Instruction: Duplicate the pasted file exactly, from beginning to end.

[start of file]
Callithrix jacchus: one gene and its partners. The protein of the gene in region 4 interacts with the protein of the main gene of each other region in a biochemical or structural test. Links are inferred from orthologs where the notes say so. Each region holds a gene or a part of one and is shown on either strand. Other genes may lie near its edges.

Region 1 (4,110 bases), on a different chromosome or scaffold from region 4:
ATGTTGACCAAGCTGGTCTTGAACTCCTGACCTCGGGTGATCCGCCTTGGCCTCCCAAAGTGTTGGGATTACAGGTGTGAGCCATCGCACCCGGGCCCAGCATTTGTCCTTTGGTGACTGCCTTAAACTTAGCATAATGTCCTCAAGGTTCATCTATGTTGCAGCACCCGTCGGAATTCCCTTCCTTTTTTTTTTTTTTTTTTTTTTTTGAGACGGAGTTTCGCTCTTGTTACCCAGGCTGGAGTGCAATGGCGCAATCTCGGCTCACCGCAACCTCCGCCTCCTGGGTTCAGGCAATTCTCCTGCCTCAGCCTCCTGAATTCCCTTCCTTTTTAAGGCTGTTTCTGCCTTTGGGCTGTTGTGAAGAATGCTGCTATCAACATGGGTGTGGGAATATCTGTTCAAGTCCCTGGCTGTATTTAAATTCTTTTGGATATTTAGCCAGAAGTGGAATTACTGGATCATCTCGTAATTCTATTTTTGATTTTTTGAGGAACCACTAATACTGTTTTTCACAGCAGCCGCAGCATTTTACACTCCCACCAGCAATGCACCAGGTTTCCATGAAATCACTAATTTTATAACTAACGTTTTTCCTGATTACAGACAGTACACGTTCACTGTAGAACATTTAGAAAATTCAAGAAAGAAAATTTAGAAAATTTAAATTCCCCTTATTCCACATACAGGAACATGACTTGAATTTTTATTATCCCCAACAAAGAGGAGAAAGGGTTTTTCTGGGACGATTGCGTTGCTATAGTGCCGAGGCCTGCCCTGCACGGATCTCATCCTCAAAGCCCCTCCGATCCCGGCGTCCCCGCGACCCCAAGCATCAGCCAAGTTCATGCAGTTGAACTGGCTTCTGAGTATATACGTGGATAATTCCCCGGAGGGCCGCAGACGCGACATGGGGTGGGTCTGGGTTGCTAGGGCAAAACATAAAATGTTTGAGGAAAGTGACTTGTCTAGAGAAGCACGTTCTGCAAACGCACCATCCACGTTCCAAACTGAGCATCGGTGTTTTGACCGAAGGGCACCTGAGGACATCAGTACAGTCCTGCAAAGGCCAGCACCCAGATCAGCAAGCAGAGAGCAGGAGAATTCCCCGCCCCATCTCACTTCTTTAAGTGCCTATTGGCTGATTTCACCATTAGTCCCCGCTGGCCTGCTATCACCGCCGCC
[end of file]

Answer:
Callithrix jacchus: one gene and its partners. The protein of the gene in region 4 interacts with the protein of the main gene of each other region in a biochemical or structural test. Links are inferred from orthologs where the notes say so. Each region holds a gene or a part of one and is shown on either strand. Other genes may lie near its edges.

Region 1 (4,110 bases), on a different chromosome or scaffold from region 4:
ATGTTGACCAAGCTGGTCTTGAACTCCTGACCTCGGGTGATCCGCCTTGGCCTCCCAAAGTGTTGGGATTACAGGTGTGAGCCATCGCACCCGGGCCCAGCATTTGTCCTTTGGTGACTGCCTTAAACTTAGCATAATGTCCTCAAGGTTCATCTATGTTGCAGCACCCGTCGGAATTCCCTTCCTTTTTTTTTTTTTTTTTTTTTTTTGAGACGGAGTTTCGCTCTTGTTACCCAGGCTGGAGTGCAATGGCGCAATCTCGGCTCACCGCAACCTCCGCCTCCTGGGTTCAGGCAATTCTCCTGCCTCAGCCTCCTGAATTCCCTTCCTTTTTAAGGCTGTTTCTGCCTTTGGGCTGTTGTGAAGAATGCTGCTATCAACATGGGTGTGGGAATATCTGTTCAAGTCCCTGGCTGTATTTAAATTCTTTTGGATATTTAGCCAGAAGTGGAATTACTGGATCATCTCGTAATTCTATTTTTGATTTTTTGAGGAACCACTAATACTGTTTTTCACAGCAGCCGCAGCATTTTACACTCCCACCAGCAATGCACCAGGTTTCCATGAAATCACTAATTTTATAACTAACGTTTTTCCTGATTACAGACAGTACACGTTCACTGTAGAACATTTAGAAAATTCAAGAAAGAAAATTTAGAAAATTTAAATTCCCCTTATTCCACATACAGGAACATGACTTGAATTTTTATTATCCCCAACAAAGAGGAGAAAGGGTTTTTCTGGGACGATTGCGTTGCTATAGTGCCGAGGCCTGCCCTGCACGGATCTCATCCTCAAAGCCCCTCCGATCCCGGCGTCCCCGCGACCCCAAGCATCAGCCAAGTTCATGCAGTTGAACTGGCTTCTGAGTATATACGTGGATAATTCCCCGGAGGGCCGCAGACGCGACATGGGGTGGGTCTGGGTTGCTAGGGCAAAACATAAAATGTTTGAGGAAAGTGACTTGTCTAGAGAAGCACGTTCTGCAAACGCACCATCCACGTTCCAAACTGAGCATCGGTGTTTTGACCGAAGGGCACCTGAGGACATCAGTACAGTCCTGCAAAGGCCAGCACCCAGATCAGCAAGCAGAGAGCAGGAGAATTCCCCGCCCCATCTCACTTCTTTAAGTGCCTATTGGCTGATTTCACCATTAGTCCCCGCTGGCCTGCTATCACCGCCGCC